Not quite amnesia but another old favorite is Jacqueline Marten's Dream Walker (published in 1987) which has a reincarnation theme. In this book, the contemporary heroine paints during nighttime fugue states.

In the science fiction genre in the original Star Trek world, Barbara Hambly's Ishmael is a wonderful novel in which Spock has amnesia. Much of the novel is set in 1800's era Seattle. It's a great read.
jsmom2
7. Romance FaN
Until You by Judith McNaught
jsmom2
8. virologygirl
Stranger in My Arms was the book that got me started on Lisa Kleypas...reminds me a lot of the movie Sommersby with Richard Gere and Jodi Foster.
jsmom2
9. Lizzie18
I find that there are two types of 'amnesia' books. One I'm OK with, not thrilled but OK, and the other I can't stand.

I don't mind a book where the hero/heroine has amnesia and a NEW love interest comes into play in the storyline to help, rescue, or bully, agravate, whatever... often good rip roaring action there.

However, I really REALLY dislike it when it involves two torn apart past or present lovers (violins here) who must rediscover their love (again with the violins). I have no patience for such stories. I can't enjoy the story because I'm just waiting for those last few pages. Like JSMOM2 above, I just don't buy them. Period.
jsmom2
10. Mahogany
Loving a Lost Lord by Mary Jo Putney.
Heroine invents a fictional husband and luckily (faint bit of magic) the hero washes ashore without his memory.
First of the Lost Lords series in which the heroes are linked by having attended a school for boys who didn't fit into traditional education.
The rest of the books in the series are also worth reading. They have different tropes.
I don't like pirate heroes. Although privateers are acceptable. just.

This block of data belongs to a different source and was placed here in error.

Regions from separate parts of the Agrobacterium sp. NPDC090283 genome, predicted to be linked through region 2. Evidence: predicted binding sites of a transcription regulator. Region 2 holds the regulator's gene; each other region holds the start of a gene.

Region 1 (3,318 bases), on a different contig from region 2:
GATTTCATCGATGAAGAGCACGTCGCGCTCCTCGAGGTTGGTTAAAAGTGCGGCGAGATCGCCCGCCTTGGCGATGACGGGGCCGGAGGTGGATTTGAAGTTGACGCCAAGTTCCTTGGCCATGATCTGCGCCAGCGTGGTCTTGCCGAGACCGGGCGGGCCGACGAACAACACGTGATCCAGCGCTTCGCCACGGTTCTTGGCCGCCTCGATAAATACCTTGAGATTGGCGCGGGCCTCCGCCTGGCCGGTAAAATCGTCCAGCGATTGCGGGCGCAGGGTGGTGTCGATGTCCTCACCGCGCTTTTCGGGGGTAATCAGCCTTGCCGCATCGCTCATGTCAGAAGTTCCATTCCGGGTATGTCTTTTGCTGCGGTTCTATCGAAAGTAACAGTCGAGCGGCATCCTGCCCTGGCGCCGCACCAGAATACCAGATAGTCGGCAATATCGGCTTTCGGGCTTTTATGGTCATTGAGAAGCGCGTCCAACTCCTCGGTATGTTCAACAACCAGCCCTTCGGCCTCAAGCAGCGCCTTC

Katrina Wreggelsworth
11. auntykatkat
Since someone else mentioned my number one; Until You, I will mention my number two choice. That is Dark Desire by Christine Feehan. Part of her Carpathian Series, the hero was entombed in a wall for years, barely able to survive. He is more animal than man and has to regain his memories while trying to win his lifemate. It made me cry.
Michelle Palmer
12. ChelleP
An older historical, Forbidden (Medieval Series #2) by Lowell is one. The Hero is a total ass and doesn't grovel enough, but he has amnesia. ;)
Sigrun
13. Ranurgis
Mirror Image (1998) by Sandra Brown is a different take on the amnesia victim trope, and one of my favorites--at the time, at least. I actually haven't come across many of these books and was a little surprised when I realized that today. I've forgotten that Slightly Sinful by Mary Balogh has amnesia in it, too. I guess it didn't have too much of an impression on me.
OK, I've just read the synopsis again and, of course, I remember it now. Maybe there are others in this category that have slipped my mind, but I can't remember another right now, and neither of these is about two old lovers who become reconciled.